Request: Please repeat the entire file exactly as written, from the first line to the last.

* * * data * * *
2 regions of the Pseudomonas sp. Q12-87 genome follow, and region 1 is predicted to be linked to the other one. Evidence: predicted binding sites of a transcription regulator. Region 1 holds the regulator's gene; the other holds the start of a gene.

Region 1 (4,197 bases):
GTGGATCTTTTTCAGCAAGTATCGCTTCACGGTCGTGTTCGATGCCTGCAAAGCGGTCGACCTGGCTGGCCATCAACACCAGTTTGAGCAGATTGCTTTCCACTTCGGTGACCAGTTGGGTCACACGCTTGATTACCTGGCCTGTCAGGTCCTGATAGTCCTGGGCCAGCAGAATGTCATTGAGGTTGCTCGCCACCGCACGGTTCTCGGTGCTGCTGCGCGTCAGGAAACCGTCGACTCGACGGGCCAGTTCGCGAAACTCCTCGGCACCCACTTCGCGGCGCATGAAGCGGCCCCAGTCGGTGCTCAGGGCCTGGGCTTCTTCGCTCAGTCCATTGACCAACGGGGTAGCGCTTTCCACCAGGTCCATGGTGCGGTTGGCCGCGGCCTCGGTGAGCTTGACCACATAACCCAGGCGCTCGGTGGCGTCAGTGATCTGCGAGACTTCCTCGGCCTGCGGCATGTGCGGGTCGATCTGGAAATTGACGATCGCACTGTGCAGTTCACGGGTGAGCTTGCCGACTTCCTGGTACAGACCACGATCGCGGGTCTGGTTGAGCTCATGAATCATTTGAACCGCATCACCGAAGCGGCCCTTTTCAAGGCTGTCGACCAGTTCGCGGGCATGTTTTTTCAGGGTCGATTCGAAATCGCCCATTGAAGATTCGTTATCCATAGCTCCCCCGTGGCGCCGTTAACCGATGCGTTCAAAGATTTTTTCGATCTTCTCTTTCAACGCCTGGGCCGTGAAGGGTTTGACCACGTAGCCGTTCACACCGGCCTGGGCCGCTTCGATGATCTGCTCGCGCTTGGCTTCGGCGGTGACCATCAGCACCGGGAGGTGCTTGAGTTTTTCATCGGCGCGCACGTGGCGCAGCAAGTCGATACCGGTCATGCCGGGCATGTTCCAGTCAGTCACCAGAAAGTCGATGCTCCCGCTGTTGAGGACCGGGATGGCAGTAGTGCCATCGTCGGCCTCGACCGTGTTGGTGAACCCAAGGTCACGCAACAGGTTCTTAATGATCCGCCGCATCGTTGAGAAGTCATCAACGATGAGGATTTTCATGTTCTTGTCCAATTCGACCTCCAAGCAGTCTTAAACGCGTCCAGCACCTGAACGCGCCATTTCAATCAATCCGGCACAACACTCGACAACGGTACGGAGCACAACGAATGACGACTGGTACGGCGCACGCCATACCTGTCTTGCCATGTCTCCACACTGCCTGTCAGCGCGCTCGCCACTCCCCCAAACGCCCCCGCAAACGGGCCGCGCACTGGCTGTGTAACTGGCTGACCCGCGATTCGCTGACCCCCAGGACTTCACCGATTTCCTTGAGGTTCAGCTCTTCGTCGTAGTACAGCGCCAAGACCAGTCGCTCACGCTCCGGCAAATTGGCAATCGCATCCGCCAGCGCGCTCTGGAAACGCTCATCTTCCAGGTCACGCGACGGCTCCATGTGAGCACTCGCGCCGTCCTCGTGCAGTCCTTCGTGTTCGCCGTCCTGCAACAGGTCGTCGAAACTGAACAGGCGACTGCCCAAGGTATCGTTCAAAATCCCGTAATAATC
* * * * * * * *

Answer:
2 regions of the Pseudomonas sp. Q12-87 genome follow, and region 1 is predicted to be linked to the other one. Evidence: predicted binding sites of a transcription regulator. Region 1 holds the regulator's gene; the other holds the start of a gene.

Region 1 (4,197 bases):
GTGGATCTTTTTCAGCAAGTATCGCTTCACGGTCGTGTTCGATGCCTGCAAAGCGGTCGACCTGGCTGGCCATCAACACCAGTTTGAGCAGATTGCTTTCCACTTCGGTGACCAGTTGGGTCACACGCTTGATTACCTGGCCTGTCAGGTCCTGATAGTCCTGGGCCAGCAGAATGTCATTGAGGTTGCTCGCCACCGCACGGTTCTCGGTGCTGCTGCGCGTCAGGAAACCGTCGACTCGACGGGCCAGTTCGCGAAACTCCTCGGCACCCACTTCGCGGCGCATGAAGCGGCCCCAGTCGGTGCTCAGGGCCTGGGCTTCTTCGCTCAGTCCATTGACCAACGGGGTAGCGCTTTCCACCAGGTCCATGGTGCGGTTGGCCGCGGCCTCGGTGAGCTTGACCACATAACCCAGGCGCTCGGTGGCGTCAGTGATCTGCGAGACTTCCTCGGCCTGCGGCATGTGCGGGTCGATCTGGAAATTGACGATCGCACTGTGCAGTTCACGGGTGAGCTTGCCGACTTCCTGGTACAGACCACGATCGCGGGTCTGGTTGAGCTCATGAATCATTTGAACCGCATCACCGAAGCGGCCCTTTTCAAGGCTGTCGACCAGTTCGCGGGCATGTTTTTTCAGGGTCGATTCGAAATCGCCCATTGAAGATTCGTTATCCATAGCTCCCCCGTGGCGCCGTTAACCGATGCGTTCAAAGATTTTTTCGATCTTCTCTTTCAACGCCTGGGCCGTGAAGGGTTTGACCACGTAGCCGTTCACACCGGCCTGGGCCGCTTCGATGATCTGCTCGCGCTTGGCTTCGGCGGTGACCATCAGCACCGGGAGGTGCTTGAGTTTTTCATCGGCGCGCACGTGGCGCAGCAAGTCGATACCGGTCATGCCGGGCATGTTCCAGTCAGTCACCAGAAAGTCGATGCTCCCGCTGTTGAGGACCGGGATGGCAGTAGTGCCATCGTCGGCCTCGACCGTGTTGGTGAACCCAAGGTCACGCAACAGGTTCTTAATGATCCGCCGCATCGTTGAGAAGTCATCAACGATGAGGATTTTCATGTTCTTGTCCAATTCGACCTCCAAGCAGTCTTAAACGCGTCCAGCACCTGAACGCGCCATTTCAATCAATCCGGCACAACACTCGACAACGGTACGGAGCACAACGAATGACGACTGGTACGGCGCACGCCATACCTGTCTTGCCATGTCTCCACACTGCCTGTCAGCGCGCTCGCCACTCCCCCAAACGCCCCCGCAAACGGGCCGCGCACTGGCTGTGTAACTGGCTGACCCGCGATTCGCTGACCCCCAGGACTTCACCGATTTCCTTGAGGTTCAGCTCTTCGTCGTAGTACAGCGCCAAGACCAGTCGCTCACGCTCCGGCAAATTGGCAATCGCATCCGCCAGCGCGCTCTGGAAACGCTCATCTTCCAGGTCACGCGACGGCTCCATGTGAGCACTCGCGCCGTCCTCGTGCAGTCCTTCGTGTTCGCCGTCCTGCAACAGGTCGTCGAAACTGAACAGGCGACTGCCCAAGGTATCGTTCAAAATCCCGTAATAATC